Because of bigger gloves and improved playing surfaces Brooks believes that fielding is better today than 40 or 50 years ago. "I've seen the kind of glove Pie Traynor had to use to play third base," he adds in a salute to his only real competition.
LATE SUMMER LUNACY
The dog days of summer are here, signaled as always by the onset of the marathon season. Or vice versa. In Boise, Idaho, Lisa Castro and Melodi Westfall, both 11, dribbled a basketball for 43 hours. Local radio stations helped out by playing proper dribbling music. In Danville, Ill. 125 people played basketball in shifts for 300 hours, or 12½ days, for charity and because they had heard the record was 270 hours.
But it is Monopoly, which so far has been played underground, underwater, upside down, in a tree house and on moving elevators, that inspires unparalleled zeal among its devotees, in North Carolina two teams of players, one at a Dairy Queen in Kernersville, the other at a shopping center in Winston-Salem, vied simultaneously last week for the three-player endurance record. The Dairy Queen crowd gave out after 242 hours; the shopping center kids held on for 250. In the budget boys' wear section of a Denver department store a 34-person high school team played 1,008 hours and broke the three-year-old unlimited mark.
And in San Francisco four college students have inaugurated micro Monopoly, the same old Depression game but played on a one-inch-square board under a high-powered microscope.
Why? Why not.
One of the finest roller coasters left in the country is the Cyclone at Coney Island in Brooklyn. Anyone who has experienced the descent of 97 seemingly vertical feet from the crest of its first hill becomes a roller-coaster lover for life or never goes near one of them again.
So it is sad news for coaster buffs that New York City is planning to demolish the Cyclone at the end of the summer in order to add one of those ubiquitous dancing dolphin/killer whale marine circuses to the New York Aquarium, which is on adjoining land.
The idea behind it all is the rejuvenation of the decaying Coney Island community, and perhaps that is progress. But the plan strikes us as a little like floating the Statue of Liberty out to sea to make room for a miniature golf course on Bedloe's Island.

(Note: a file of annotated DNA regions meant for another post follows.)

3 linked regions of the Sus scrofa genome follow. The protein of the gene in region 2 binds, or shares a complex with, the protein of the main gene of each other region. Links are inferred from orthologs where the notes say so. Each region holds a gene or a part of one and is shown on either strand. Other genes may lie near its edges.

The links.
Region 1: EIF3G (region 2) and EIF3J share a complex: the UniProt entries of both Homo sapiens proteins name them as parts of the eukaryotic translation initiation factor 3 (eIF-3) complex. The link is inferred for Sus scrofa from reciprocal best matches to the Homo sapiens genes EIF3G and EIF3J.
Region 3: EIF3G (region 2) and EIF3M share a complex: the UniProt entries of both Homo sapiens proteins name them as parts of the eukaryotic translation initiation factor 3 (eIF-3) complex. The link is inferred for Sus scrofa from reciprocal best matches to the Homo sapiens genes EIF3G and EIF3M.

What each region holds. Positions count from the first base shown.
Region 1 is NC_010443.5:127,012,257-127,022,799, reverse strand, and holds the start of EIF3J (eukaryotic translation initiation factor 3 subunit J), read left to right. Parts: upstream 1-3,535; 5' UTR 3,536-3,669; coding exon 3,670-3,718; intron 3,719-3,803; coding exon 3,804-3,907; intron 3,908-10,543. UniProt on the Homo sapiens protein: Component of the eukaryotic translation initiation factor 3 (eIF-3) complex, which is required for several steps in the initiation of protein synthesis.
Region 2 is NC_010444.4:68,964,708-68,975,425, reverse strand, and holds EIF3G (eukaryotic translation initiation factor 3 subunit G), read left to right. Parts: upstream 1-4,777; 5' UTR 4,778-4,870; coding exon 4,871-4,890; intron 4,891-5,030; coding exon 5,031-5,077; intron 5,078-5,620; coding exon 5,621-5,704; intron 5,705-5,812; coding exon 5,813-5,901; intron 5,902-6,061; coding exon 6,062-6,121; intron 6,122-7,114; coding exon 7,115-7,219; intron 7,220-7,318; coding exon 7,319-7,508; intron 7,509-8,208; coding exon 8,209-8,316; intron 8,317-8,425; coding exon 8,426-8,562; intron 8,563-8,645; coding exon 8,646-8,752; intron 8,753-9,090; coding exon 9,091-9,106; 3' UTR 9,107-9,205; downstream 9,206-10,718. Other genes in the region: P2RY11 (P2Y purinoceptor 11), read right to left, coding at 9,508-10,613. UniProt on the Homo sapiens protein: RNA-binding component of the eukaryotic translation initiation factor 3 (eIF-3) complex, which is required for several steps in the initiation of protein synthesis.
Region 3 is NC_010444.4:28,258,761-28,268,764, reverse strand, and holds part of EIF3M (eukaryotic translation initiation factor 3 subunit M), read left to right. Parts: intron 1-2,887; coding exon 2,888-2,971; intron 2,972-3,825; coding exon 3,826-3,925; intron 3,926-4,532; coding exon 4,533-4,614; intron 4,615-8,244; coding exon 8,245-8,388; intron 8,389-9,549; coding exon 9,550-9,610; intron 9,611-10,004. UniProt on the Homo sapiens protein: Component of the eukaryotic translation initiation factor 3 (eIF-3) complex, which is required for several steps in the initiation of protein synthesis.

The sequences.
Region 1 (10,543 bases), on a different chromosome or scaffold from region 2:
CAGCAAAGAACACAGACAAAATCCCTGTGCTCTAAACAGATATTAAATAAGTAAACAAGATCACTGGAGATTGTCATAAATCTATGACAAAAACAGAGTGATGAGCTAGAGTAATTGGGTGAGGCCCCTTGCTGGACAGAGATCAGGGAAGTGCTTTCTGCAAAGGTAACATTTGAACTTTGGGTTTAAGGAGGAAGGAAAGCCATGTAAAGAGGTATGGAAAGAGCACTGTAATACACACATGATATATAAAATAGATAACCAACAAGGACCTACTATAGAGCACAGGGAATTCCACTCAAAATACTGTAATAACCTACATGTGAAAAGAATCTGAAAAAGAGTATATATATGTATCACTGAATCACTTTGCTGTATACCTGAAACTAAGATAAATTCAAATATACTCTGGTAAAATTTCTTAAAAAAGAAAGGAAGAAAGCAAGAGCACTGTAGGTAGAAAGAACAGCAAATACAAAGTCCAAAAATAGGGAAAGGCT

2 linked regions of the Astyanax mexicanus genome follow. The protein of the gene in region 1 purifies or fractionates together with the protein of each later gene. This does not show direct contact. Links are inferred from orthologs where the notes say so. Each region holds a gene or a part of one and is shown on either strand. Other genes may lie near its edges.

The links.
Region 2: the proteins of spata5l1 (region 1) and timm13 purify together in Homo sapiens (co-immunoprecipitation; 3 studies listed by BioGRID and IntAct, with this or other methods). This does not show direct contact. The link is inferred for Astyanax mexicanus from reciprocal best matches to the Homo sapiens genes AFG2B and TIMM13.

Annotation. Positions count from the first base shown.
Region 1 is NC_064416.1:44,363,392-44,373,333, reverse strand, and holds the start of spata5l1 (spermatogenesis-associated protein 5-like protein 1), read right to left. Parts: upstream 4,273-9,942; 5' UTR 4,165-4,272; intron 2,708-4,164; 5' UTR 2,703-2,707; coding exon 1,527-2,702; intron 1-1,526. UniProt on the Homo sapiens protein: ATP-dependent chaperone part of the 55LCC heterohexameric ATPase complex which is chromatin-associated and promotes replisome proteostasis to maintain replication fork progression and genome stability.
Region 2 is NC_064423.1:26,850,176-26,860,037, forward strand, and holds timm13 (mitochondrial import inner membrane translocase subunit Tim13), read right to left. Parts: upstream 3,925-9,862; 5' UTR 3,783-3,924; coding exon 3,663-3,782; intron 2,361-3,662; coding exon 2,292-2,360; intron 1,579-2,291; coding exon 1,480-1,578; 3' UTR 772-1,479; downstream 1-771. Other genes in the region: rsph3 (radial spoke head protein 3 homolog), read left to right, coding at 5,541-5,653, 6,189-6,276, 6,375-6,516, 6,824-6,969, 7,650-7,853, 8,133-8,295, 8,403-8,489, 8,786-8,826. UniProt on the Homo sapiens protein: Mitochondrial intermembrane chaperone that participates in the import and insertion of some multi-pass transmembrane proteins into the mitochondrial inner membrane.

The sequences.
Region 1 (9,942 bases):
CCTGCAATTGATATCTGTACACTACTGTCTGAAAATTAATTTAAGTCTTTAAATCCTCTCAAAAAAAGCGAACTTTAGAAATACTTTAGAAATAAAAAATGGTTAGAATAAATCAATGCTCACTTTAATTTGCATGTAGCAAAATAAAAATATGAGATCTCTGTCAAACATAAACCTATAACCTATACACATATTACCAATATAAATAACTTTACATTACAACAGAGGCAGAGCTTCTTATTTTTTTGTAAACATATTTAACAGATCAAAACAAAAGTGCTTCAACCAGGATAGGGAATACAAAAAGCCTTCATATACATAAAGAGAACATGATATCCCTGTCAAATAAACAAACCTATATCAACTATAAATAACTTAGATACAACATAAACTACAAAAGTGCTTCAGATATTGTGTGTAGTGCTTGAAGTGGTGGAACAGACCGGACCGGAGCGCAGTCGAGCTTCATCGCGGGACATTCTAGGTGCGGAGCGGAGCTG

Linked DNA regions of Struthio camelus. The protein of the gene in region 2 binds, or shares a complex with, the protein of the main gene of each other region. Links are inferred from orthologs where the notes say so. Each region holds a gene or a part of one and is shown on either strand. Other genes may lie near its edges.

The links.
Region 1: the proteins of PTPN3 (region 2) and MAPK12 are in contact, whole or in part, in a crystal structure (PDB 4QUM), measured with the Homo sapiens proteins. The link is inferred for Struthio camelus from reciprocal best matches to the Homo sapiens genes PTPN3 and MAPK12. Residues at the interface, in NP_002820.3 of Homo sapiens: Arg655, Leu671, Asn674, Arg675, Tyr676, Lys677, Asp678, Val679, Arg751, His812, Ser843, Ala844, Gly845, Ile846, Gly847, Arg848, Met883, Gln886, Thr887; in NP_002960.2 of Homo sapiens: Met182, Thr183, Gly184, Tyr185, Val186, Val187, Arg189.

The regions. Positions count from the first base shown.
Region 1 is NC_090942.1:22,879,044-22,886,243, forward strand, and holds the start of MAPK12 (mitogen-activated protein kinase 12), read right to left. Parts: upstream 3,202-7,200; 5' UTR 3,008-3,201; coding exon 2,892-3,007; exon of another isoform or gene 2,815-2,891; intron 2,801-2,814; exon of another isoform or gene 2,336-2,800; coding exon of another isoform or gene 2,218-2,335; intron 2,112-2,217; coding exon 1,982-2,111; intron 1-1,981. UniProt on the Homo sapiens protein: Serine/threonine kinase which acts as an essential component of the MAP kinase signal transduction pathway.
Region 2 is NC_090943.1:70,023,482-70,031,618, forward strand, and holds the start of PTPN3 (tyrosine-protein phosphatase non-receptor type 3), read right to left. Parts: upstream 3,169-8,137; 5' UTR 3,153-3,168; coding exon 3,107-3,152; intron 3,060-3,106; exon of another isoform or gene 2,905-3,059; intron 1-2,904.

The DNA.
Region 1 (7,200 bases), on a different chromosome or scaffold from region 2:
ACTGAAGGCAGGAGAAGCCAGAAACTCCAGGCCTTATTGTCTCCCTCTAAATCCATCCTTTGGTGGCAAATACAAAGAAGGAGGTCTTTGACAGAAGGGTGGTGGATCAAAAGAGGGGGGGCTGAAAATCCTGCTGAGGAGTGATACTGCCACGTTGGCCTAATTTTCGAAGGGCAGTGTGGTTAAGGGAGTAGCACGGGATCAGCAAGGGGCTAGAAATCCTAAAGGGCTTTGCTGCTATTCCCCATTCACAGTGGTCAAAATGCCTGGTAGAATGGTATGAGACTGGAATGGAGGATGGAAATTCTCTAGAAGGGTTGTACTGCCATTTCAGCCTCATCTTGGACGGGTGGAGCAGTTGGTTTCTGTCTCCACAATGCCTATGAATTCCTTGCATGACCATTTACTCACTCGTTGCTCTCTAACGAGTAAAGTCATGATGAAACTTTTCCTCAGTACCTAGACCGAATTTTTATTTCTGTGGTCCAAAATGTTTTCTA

A CRACK IN THE BELL
When 55,534 people filed into Philadelphia's ancient JFK Stadium to see the WFL's Philadelphia Bell play the Portland Storm, pessimists said they were merely the curious, and wouldn't be back. But they were: 64,719 of them watched the Bell's televised game with the New York Stars two weeks later.
Suspicions that the house was heavily papered were allayed by Bell Vice-President Barry Leib who said, after the second game, that 10,000 tickets were "sponsorship giveaways" and 19,500 were sold at group discount rates. The implication was that the remaining 35,000 were sold at face value—$2, $5 and $8.
Then came time to pay city taxes on paid admissions, and the truth crept out—13,855 paid their way into the first game, 6,200 into the second. According to Leib mass papering was club policy. "We had to get people out to see the game," he said. "And we had to let them know that the stadium wasn't really in any kind of deplorable condition."
But the papering got out of hand. "If you give away 30 or 40,000 tickets," Leib continued, "who can figure that most of them will actually show up? If I had told the truth and said the house was papered, it would have been ridiculous. I repeated the lie to so many people that I almost started to believe it myself."
For its third home game the Bell claims to be playing it straight. "There will be no more discount rates, no more giveaways," says Leib. "From now on we're selling full-priced tickets."